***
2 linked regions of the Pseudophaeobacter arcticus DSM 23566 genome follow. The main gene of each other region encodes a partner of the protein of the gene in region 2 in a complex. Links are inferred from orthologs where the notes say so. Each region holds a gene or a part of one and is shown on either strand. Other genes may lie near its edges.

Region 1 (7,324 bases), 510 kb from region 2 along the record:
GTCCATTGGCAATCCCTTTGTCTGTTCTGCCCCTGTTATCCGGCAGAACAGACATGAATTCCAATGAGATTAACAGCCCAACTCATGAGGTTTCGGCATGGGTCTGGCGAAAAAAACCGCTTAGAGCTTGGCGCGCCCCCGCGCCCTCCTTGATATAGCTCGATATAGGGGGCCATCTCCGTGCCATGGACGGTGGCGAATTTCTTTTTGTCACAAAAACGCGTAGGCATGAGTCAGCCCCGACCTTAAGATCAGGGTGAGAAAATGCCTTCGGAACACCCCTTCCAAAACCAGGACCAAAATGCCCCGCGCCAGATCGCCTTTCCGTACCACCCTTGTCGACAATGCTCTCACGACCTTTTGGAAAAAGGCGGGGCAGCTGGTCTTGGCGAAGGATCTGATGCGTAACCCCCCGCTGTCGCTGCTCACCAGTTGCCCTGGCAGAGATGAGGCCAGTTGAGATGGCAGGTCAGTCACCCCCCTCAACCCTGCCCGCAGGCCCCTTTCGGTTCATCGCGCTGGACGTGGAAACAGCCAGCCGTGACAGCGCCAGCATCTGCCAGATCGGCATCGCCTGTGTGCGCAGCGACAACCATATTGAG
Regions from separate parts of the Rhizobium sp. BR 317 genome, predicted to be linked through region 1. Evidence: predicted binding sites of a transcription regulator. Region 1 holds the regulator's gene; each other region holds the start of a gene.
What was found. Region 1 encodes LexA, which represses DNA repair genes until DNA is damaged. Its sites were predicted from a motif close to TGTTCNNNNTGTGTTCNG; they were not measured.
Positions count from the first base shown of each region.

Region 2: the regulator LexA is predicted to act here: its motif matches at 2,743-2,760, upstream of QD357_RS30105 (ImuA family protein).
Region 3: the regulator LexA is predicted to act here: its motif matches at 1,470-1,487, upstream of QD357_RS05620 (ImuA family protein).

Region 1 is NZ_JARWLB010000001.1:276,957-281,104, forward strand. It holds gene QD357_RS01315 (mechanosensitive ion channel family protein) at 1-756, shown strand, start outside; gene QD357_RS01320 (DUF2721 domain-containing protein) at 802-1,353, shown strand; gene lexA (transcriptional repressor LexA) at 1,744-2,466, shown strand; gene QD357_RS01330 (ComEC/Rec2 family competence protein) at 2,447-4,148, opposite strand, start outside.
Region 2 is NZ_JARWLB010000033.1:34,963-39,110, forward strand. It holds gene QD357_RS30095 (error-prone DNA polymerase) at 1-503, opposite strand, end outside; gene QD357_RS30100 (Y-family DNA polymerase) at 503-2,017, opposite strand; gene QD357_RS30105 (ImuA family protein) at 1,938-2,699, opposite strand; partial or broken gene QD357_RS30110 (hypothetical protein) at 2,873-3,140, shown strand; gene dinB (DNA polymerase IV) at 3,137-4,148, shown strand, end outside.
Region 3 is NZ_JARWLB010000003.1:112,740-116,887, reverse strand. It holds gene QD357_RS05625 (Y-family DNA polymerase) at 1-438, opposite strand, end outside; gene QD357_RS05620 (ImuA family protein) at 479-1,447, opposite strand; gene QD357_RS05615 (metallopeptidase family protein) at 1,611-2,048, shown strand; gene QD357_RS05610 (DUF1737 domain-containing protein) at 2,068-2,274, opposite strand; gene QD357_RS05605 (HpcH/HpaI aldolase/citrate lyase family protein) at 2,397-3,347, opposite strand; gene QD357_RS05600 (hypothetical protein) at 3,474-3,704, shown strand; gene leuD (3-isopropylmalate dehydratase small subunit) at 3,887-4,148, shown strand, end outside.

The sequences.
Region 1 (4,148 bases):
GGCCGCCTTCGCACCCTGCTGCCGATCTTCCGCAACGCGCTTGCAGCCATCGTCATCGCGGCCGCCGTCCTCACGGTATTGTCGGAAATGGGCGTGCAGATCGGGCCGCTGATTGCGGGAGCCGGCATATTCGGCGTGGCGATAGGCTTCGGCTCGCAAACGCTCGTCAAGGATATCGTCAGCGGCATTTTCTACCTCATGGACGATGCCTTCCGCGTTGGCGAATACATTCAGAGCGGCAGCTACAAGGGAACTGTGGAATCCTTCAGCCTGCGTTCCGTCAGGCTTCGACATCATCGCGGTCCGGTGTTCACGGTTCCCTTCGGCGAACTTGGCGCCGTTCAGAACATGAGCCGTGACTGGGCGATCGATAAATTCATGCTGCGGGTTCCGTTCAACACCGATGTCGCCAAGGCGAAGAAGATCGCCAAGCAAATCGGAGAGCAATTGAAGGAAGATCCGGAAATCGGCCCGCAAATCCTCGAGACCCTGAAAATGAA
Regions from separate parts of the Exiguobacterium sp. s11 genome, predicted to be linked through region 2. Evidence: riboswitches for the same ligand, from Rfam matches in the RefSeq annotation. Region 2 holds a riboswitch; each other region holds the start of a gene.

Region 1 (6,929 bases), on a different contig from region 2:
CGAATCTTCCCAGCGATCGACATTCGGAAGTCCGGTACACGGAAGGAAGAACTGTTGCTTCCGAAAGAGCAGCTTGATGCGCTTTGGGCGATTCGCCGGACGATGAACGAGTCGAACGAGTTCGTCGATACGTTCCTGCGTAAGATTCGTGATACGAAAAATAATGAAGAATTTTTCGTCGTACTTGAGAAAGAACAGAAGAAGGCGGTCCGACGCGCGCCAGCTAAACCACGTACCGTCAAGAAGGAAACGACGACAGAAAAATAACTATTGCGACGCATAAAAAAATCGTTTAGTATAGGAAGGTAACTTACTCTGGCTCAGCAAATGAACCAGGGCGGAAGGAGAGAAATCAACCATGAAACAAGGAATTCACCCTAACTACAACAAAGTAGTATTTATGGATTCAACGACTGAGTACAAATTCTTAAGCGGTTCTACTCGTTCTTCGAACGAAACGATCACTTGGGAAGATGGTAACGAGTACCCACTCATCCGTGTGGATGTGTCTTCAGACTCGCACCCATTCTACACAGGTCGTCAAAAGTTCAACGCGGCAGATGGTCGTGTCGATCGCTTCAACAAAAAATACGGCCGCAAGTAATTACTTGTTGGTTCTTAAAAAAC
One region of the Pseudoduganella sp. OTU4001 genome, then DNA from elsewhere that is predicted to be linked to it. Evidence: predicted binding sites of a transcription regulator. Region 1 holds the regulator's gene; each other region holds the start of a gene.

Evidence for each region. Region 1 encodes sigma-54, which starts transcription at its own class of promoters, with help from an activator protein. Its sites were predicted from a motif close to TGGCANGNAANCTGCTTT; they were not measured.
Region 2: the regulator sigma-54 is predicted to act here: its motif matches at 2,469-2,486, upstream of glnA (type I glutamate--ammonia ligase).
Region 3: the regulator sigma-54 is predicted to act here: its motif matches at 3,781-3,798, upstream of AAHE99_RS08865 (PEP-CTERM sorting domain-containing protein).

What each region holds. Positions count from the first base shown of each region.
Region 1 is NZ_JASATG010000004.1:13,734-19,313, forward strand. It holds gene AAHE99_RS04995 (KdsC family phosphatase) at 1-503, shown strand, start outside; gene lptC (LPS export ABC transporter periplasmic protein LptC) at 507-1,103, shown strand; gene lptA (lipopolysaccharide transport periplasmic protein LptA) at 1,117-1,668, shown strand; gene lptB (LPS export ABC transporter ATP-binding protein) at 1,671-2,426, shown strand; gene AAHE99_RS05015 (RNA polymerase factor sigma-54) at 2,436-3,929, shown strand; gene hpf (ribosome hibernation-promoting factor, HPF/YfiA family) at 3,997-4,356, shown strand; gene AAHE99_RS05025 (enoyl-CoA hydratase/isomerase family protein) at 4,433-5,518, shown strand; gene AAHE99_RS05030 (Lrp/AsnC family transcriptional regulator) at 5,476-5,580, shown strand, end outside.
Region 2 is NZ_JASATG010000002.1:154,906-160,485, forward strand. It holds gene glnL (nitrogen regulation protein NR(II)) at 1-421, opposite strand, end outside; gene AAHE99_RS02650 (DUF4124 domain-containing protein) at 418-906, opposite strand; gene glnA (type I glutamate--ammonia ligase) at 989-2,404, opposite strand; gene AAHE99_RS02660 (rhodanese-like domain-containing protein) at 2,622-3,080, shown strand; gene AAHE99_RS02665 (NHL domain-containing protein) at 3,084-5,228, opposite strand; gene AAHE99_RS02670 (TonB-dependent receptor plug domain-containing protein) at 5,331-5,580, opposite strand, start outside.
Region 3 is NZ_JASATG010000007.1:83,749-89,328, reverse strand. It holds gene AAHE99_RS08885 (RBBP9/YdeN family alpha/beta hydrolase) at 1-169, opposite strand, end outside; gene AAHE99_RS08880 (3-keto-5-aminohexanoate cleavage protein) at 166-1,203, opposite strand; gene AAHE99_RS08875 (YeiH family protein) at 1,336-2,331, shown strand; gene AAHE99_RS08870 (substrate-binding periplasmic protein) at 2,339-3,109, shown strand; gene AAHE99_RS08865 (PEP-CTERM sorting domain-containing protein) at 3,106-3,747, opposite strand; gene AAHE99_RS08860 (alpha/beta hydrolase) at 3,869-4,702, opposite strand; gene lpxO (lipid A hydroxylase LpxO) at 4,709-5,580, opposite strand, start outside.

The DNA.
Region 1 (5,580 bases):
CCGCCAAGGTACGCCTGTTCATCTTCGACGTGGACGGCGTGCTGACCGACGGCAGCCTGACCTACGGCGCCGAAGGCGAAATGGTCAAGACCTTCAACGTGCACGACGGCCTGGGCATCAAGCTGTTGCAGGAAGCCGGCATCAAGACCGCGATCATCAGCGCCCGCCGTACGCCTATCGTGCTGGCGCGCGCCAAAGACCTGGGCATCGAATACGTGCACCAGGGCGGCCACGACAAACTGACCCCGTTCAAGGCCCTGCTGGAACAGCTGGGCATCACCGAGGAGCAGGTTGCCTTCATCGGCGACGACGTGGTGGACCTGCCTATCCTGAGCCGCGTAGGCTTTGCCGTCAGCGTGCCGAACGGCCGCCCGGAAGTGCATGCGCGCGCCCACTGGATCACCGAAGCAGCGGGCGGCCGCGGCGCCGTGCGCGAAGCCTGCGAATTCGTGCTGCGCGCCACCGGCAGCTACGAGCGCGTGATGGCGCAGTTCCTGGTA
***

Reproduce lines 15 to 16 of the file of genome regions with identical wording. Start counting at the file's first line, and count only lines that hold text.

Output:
Regions from separate parts of the Exiguobacterium sp. s11 genome, predicted to be linked through region 2. Evidence: riboswitches for the same ligand, from Rfam matches in the RefSeq annotation. Region 2 holds a riboswitch; each other region holds the start of a gene.

Region 1 (6,929 bases), on a different contig from region 2: